Journal of Cancer Therapy
Vol.4 No.3(2013), Article ID:31947,10 pages DOI:10.4236/jct.2013.43095

Lenalidomide and Arsenic Trioxide Have Independent Non-Interfering Effects When Used in Combination on Myeloma Cell Lines in Vitro

Huaquan Wang1,2, Xianghong Chen2, Erika A. Eksioglu2, Junmin Zhou2, Nicole R. Fortenbery2, Julie Djeu2, Alan List2, Sheng Wei2

1Hematology Department, General Hospital, Tianjin Medical University, Tianjin, China; 2Immunology Program and Malignant Hematology Program, Moffitt Cancer Center and Research Institute, Tampa, USA.


Copyright © 2013 Huaquan Wang et al. This is an open access article distributed under the Creative Commons Attribution License, which permits unrestricted use, distribution, and reproduction in any medium, provided the original work is properly cited.

Received March 17th, 2013; revised April 18th, 2013; accepted April 26th, 2013

Keywords: Multiple Myeloma; Lenalidomide; Arsenic Trioxide; cdc25c


Multiple myeloma (MM) is a plasma cell neoplasm characterized for its fast evolution and for being practically incurable, presenting a strong need for the development of therapies to target it. Among those under study are lenalidomide and arsenic trioxide (ATO) which show individual clinical promise, although never tested together. However, the combination of ATO with thalidomide, another immunomodulatory drug and lenalidomide’s structural albeit less potent analog, have been tried clinically with some success. Therefore, we investigated the effect the combination of lenalidomide and ATO have on the MM-derived U266 and RPMI 8226 cell lines. We observed that both compounds have separate, non-interfering, anti-myeloma mechanisms with ATO demonstrating strong cytotoxic effects while lenalidomide’s role remains cytostatic and immunomodulatory. However, ATO decreases cdc25c, which helps sensitize cells to lenalidomide effects enhancing the efficacy of their interaction. Mechanistically the combination of these two agents decreased the expression of MDM2, without affecting p53 activation or its expression. Therefore, this short study provides the foundation to continue mechanistic studies of the combination of lenalidomide and ATO as a foundation for future clinical application.

1. Introduction

Multiple myeloma (MM) is a plasma cell neoplasm generally derived from one clone in the bone marrow and characterized by skeletal destruction, renal failure, anemia, and hypercalcemia [1,2]. It accounts for 1% of all malignancies, and it is the second most common hematological malignancy in the United States where the overall incidence rate is 4.4/100,000/year, remains largely incurable and has a decreased survival post-diagnosis demonstrating the dire need for therapies that can treat or eventually decimate the tumor [3,4]. To complicate matters, malignancy of the disease is not only enhanced by an increase in tumor burden but driven by the direct interaction of the malignant clones with the tumor microenvironment, which regulate immune activation and the secretion of cytokines involved in pro-tumor signaling pathways [4].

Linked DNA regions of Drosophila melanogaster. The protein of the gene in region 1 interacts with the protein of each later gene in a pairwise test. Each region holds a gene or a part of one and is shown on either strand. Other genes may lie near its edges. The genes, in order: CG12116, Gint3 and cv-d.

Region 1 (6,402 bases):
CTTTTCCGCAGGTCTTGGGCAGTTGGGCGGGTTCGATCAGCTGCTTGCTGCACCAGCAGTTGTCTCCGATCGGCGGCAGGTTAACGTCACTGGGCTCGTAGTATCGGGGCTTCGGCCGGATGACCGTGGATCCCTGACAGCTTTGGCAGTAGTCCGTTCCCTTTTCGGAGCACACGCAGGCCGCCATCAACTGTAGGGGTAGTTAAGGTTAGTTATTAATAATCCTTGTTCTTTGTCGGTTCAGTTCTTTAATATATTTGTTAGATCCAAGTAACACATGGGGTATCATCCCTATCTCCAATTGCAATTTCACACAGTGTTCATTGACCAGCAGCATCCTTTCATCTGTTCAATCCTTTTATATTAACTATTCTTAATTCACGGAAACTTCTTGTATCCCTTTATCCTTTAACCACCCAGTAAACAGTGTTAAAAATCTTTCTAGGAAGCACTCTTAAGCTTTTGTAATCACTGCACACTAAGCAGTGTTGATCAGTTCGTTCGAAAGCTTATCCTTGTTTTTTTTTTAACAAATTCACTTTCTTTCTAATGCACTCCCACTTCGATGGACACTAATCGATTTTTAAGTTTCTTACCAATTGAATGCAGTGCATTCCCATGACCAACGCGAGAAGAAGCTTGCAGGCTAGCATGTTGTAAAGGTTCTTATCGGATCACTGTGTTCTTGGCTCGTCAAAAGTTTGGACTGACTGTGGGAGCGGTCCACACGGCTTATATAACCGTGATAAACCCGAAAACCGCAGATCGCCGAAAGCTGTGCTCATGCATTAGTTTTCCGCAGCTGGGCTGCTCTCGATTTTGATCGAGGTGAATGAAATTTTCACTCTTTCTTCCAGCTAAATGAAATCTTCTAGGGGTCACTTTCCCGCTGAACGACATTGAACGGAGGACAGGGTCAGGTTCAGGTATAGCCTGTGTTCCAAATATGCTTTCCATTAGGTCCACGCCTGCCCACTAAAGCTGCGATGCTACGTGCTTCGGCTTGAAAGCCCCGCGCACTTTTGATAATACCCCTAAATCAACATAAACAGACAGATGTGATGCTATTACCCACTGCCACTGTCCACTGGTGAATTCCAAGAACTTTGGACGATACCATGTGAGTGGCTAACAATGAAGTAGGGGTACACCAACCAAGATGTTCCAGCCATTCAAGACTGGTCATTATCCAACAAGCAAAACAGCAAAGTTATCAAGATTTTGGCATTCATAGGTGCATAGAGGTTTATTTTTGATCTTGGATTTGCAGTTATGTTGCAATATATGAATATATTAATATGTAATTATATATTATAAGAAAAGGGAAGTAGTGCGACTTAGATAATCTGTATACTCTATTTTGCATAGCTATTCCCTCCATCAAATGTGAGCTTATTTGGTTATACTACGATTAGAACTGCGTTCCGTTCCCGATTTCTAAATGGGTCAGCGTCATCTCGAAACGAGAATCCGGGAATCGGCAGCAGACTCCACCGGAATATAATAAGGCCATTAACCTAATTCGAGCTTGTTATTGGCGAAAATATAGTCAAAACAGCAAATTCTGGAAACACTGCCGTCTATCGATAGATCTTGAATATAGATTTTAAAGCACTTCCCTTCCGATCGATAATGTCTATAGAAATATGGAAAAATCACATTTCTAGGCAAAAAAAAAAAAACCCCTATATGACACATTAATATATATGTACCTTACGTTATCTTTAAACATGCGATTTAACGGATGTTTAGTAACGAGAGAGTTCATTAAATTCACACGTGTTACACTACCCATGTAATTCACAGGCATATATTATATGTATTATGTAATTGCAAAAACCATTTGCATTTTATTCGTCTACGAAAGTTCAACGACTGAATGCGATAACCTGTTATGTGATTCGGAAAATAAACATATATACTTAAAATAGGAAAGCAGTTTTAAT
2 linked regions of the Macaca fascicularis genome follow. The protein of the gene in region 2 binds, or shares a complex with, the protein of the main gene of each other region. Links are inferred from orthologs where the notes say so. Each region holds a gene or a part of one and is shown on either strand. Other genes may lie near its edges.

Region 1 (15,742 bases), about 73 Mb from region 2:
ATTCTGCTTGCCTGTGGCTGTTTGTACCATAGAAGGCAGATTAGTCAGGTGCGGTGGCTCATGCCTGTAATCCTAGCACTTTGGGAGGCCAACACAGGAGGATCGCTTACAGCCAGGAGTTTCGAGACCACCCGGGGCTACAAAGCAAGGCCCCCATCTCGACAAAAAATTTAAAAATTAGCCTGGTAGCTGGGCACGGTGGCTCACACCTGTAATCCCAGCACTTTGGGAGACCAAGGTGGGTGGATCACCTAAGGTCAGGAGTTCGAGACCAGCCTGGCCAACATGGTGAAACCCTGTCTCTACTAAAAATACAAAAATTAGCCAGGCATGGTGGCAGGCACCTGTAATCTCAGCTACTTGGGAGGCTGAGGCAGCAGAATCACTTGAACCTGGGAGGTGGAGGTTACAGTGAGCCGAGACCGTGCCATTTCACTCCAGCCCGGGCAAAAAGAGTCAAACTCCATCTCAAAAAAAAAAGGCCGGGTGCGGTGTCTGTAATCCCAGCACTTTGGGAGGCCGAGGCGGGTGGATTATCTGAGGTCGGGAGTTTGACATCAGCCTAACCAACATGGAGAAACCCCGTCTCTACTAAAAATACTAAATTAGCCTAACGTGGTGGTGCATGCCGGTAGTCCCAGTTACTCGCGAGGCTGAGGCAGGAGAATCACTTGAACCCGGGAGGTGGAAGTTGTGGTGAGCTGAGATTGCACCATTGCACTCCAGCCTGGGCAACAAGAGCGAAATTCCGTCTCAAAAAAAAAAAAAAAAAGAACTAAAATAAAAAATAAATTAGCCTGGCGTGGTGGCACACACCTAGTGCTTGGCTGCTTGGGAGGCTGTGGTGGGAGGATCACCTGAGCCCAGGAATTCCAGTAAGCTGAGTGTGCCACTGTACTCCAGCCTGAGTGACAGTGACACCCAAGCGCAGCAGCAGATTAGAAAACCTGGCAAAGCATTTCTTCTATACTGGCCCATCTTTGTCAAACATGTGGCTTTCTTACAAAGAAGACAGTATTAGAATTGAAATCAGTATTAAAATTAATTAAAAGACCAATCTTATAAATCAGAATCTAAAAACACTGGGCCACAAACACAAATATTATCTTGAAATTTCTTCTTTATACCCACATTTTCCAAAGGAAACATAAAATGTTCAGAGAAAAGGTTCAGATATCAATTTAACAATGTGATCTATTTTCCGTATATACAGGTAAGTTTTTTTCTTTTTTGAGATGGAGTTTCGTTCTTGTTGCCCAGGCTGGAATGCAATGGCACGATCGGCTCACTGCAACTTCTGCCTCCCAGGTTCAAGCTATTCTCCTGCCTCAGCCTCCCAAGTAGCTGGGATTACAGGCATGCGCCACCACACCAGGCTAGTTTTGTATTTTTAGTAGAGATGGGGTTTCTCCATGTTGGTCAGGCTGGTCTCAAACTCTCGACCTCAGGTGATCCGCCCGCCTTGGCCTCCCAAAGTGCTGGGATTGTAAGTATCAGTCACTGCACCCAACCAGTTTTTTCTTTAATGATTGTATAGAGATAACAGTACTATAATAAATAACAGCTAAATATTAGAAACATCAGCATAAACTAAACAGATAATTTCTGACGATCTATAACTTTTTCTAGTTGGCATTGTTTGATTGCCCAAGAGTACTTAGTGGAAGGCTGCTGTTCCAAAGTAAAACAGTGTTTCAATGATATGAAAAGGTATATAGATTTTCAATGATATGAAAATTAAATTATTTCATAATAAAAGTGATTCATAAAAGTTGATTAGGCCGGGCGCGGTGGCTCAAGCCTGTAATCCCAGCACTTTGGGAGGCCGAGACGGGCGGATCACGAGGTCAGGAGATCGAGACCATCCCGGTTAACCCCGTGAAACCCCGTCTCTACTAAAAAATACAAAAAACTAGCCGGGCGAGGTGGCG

Among the novel agents introduced in the last decade are the immunomodulatory drugs (IMiD) thalidomide and its derivative lenalidomide because they target both the MM clone as well as its interaction with the tumor microenvironment [5-10]. Its antitumor activity seems mediated through modulation of both the cytokine and cellular tumor cell microenvironment, such as a decreases in the pro-survival cytokine IL-6, through a mechanisms requiring the downregulation of phosphatases like Cdc25C [8,11,12]. The cell division cycle (Cdc) 25 dual-specificity phosphatases are an important family member of proteins that regulate cell cycle progression [13-15]. Three members of this family exist in humans and play a crucial role in the activation of cyclin-dependent kinases (Cdk) through dephosphorylation. Cdc25C over-expression has been reported in various types of human malignancies including MM and, moreover, has been correlated with either poor prognosis or tumor aggressiveness [14]. Importantly, we have recently demonstrated that one of the main mechanisms of lenalidomide cytotoxicity is through the down-regulation of Cdc25c [11]. Early clinical investigations noted its efficacy in relapsed and/ or refractory MM patients and lenalidomide is now used successfully in combination with other agents such as dexamethasone [16-18]. However, these drugs also have several dose limiting side effects combined with a high rate of relapse. Therefore combinatorial modalities of lenalidomide provide a potential avenue to discover new therapies for refractory disease that prevents drug resistance, and hence the aim of continuing preclinical studies is to aid in the identification of novel targeted treatments to enhance tumor cytotoxicity and avoid drug resistance; a goal more attainable with combined therapy.

Arsenic trioxide (ATO), a historically known treatment for many ailments, targets a wide variety of hematological and solid malignancies derived from several different tissue types [19,20]. It affects numerous intracellular signal transduction pathways and causes many alterations in cellular function, but it is primarily known for the induction of reduced viability, induction of apoptosis and growth inhibition of cancer cell lines at pharmacological concentrations [19,21-26]. Importantly, it has shown substantial efficacy in treating both newly diagnosed and relapsed patients with MM in particular as an option for the treatment of relapsing or refractory disease for which other therapies have failed [19,21,27-29]. Therefore, understanding the mechanisms of its action on myeloma cells will be critical to understand the potential for synergy between ATO and its combination with other chemotherapeutic agents to provide enhanced benefit in cancer therapy. Because of its ability to target the tumor, it has been postulated that a good combination would be the use of IMiDs in order to disrupt the tumor microenvironment while ATO targets the tumor directly. In particular, the combination of ATO with Thalidomide, from which lenalidomide derives, has produced favorable results in clinical trials for MM as well as other Malignancies such as Myelodysplastic syndrome (MDS) [30,31]. Therefore, in our current study we investigated the in vitro mechanism of the combination of lenalidomide and ATO with the hypothesis that lenalidomide is a more effective IMiD. We found that this drug combination has a greater effect on the induction MM cell susceptibility to apoptosis by ATO compared to either treatment alone. Additionally, ATO treatment does not impair the beneficial effects characteristic of lenalidomide.